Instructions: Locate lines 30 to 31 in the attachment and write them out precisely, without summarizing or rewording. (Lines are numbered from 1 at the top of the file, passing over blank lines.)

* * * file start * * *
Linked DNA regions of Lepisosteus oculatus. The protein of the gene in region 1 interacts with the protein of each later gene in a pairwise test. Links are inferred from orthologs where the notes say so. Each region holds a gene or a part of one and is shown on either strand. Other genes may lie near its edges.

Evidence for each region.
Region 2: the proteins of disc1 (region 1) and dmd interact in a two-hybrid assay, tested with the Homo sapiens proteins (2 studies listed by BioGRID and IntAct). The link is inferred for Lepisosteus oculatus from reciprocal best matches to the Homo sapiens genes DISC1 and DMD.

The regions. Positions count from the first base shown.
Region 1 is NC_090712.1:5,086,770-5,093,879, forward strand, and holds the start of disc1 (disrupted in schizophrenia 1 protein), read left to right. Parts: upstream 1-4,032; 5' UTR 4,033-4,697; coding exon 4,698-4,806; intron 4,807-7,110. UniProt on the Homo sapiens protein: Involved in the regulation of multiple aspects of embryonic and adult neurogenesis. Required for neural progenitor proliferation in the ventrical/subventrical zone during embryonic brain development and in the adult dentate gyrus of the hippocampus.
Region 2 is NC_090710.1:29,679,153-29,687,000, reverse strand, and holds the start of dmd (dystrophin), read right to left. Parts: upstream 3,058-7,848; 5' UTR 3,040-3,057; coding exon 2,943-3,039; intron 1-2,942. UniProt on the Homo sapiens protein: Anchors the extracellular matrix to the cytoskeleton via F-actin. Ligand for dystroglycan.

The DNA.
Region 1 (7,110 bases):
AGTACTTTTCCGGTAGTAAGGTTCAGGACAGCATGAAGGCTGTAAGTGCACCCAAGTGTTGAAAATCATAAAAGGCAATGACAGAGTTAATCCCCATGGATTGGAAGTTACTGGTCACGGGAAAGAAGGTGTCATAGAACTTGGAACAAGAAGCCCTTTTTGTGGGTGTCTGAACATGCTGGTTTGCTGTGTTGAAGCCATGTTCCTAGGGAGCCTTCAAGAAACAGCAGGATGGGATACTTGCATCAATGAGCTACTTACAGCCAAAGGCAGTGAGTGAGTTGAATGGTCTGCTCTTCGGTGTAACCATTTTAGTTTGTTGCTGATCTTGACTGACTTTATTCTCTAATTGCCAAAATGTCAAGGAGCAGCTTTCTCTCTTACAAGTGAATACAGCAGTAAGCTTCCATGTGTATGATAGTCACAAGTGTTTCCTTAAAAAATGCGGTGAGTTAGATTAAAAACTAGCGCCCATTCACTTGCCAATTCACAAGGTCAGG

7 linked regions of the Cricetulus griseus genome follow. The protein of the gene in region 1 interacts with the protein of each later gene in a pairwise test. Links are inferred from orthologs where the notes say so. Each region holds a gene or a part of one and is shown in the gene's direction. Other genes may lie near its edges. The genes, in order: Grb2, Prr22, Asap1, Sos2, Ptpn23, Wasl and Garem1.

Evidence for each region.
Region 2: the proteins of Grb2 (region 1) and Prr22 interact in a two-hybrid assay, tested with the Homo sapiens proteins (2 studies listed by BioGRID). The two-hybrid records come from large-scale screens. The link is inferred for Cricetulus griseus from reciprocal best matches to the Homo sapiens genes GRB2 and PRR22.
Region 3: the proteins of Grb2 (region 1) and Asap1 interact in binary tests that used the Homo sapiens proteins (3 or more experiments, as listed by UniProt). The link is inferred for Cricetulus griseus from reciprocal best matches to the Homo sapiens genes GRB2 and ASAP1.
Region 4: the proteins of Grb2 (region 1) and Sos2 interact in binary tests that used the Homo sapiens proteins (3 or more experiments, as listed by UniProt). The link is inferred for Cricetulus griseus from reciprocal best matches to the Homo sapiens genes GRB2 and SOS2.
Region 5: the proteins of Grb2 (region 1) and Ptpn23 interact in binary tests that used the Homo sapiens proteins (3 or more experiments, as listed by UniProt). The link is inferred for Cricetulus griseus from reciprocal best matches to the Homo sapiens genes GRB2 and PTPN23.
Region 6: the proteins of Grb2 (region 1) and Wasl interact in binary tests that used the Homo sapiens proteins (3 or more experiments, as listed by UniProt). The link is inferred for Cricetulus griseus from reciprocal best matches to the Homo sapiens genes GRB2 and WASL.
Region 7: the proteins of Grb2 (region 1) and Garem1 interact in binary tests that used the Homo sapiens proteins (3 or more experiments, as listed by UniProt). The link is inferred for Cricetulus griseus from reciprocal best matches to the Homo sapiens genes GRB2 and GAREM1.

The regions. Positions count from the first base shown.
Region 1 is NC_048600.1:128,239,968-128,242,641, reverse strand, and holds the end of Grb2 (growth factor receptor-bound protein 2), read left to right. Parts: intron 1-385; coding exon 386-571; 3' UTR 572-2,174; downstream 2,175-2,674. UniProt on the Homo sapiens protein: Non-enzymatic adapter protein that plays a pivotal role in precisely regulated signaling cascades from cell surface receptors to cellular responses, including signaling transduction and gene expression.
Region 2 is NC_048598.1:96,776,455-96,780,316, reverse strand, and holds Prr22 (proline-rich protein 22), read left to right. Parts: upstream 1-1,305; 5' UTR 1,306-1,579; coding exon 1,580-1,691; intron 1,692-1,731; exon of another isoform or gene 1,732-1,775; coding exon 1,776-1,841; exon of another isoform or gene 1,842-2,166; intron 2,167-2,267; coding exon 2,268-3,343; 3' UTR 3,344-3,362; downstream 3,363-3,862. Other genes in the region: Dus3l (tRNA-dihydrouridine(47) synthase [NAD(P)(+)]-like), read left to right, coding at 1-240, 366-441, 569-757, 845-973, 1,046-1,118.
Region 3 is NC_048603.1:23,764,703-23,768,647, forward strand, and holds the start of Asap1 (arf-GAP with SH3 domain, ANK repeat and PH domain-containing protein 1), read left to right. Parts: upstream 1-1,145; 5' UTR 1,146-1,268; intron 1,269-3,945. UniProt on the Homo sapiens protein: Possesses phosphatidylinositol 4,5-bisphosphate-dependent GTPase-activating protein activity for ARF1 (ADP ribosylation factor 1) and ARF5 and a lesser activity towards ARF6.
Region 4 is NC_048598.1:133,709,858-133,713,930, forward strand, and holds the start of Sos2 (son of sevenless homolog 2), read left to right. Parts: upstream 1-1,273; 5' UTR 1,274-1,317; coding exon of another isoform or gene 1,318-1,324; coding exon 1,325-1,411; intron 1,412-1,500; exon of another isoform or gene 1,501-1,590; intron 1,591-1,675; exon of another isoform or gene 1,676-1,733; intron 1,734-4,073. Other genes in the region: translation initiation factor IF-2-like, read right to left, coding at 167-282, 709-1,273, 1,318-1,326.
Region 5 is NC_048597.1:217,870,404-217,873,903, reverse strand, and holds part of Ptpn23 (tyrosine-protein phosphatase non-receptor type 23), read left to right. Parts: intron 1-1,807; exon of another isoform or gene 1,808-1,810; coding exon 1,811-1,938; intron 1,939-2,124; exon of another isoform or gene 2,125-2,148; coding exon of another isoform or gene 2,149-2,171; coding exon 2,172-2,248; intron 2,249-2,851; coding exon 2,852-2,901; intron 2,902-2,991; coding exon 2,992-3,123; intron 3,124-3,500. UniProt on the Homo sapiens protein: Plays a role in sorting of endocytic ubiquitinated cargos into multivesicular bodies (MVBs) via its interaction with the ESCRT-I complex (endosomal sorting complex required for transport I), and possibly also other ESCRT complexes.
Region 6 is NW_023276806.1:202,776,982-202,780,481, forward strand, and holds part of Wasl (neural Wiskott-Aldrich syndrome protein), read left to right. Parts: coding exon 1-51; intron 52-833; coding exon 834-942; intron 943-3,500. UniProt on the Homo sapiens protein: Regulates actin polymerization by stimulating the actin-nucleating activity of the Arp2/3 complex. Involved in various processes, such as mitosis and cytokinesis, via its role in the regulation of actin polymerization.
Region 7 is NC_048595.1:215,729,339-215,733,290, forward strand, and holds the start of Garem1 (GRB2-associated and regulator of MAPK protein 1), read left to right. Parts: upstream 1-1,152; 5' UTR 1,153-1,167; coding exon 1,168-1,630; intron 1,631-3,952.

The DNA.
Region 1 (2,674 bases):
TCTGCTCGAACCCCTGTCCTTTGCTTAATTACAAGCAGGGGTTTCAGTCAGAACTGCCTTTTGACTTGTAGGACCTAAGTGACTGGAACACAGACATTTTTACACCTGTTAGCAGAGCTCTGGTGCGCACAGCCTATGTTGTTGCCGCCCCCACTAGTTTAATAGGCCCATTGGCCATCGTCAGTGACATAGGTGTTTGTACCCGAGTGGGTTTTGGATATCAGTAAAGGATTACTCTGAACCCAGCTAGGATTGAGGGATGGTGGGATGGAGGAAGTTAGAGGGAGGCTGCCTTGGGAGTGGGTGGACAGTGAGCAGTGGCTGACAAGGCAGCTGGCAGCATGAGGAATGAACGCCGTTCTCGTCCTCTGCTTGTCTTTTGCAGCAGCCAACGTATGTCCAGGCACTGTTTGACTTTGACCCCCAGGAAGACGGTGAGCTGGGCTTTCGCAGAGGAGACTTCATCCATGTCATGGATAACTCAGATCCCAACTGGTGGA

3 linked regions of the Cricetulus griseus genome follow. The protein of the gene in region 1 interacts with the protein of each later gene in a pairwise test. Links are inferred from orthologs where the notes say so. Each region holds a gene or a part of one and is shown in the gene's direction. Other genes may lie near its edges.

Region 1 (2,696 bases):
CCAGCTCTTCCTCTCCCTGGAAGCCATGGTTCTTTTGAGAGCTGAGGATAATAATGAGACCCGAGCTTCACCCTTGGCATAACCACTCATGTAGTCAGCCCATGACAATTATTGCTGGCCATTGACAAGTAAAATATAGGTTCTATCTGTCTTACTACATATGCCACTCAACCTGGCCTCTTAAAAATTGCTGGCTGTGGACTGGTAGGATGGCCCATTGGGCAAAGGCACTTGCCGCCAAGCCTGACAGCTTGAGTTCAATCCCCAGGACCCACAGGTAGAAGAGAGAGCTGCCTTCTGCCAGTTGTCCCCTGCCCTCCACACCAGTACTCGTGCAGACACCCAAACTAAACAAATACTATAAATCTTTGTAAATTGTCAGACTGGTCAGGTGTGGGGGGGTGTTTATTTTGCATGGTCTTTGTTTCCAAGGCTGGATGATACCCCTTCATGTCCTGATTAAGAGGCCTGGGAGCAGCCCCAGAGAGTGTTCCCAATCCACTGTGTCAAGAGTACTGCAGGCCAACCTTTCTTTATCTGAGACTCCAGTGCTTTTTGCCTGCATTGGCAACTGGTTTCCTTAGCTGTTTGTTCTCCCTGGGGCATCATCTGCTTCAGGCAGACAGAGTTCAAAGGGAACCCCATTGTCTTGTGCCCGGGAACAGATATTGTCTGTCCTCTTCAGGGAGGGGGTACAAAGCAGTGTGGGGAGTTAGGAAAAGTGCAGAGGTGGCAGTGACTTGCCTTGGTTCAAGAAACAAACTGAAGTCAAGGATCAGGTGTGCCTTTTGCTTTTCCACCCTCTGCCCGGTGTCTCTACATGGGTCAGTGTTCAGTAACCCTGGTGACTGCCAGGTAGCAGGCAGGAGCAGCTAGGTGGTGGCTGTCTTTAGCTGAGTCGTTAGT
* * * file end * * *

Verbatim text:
Region 1 (2,696 bases):
CCAGCTCTTCCTCTCCCTGGAAGCCATGGTTCTTTTGAGAGCTGAGGATAATAATGAGACCCGAGCTTCACCCTTGGCATAACCACTCATGTAGTCAGCCCATGACAATTATTGCTGGCCATTGACAAGTAAAATATAGGTTCTATCTGTCTTACTACATATGCCACTCAACCTGGCCTCTTAAAAATTGCTGGCTGTGGACTGGTAGGATGGCCCATTGGGCAAAGGCACTTGCCGCCAAGCCTGACAGCTTGAGTTCAATCCCCAGGACCCACAGGTAGAAGAGAGAGCTGCCTTCTGCCAGTTGTCCCCTGCCCTCCACACCAGTACTCGTGCAGACACCCAAACTAAACAAATACTATAAATCTTTGTAAATTGTCAGACTGGTCAGGTGTGGGGGGGTGTTTATTTTGCATGGTCTTTGTTTCCAAGGCTGGATGATACCCCTTCATGTCCTGATTAAGAGGCCTGGGAGCAGCCCCAGAGAGTGTTCCCAATCCACTGTGTCAAGAGTACTGCAGGCCAACCTTTCTTTATCTGAGACTCCAGTGCTTTTTGCCTGCATTGGCAACTGGTTTCCTTAGCTGTTTGTTCTCCCTGGGGCATCATCTGCTTCAGGCAGACAGAGTTCAAAGGGAACCCCATTGTCTTGTGCCCGGGAACAGATATTGTCTGTCCTCTTCAGGGAGGGGGTACAAAGCAGTGTGGGGAGTTAGGAAAAGTGCAGAGGTGGCAGTGACTTGCCTTGGTTCAAGAAACAAACTGAAGTCAAGGATCAGGTGTGCCTTTTGCTTTTCCACCCTCTGCCCGGTGTCTCTACATGGGTCAGTGTTCAGTAACCCTGGTGACTGCCAGGTAGCAGGCAGGAGCAGCTAGGTGGTGGCTGTCTTTAGCTGAGTCGTTAGT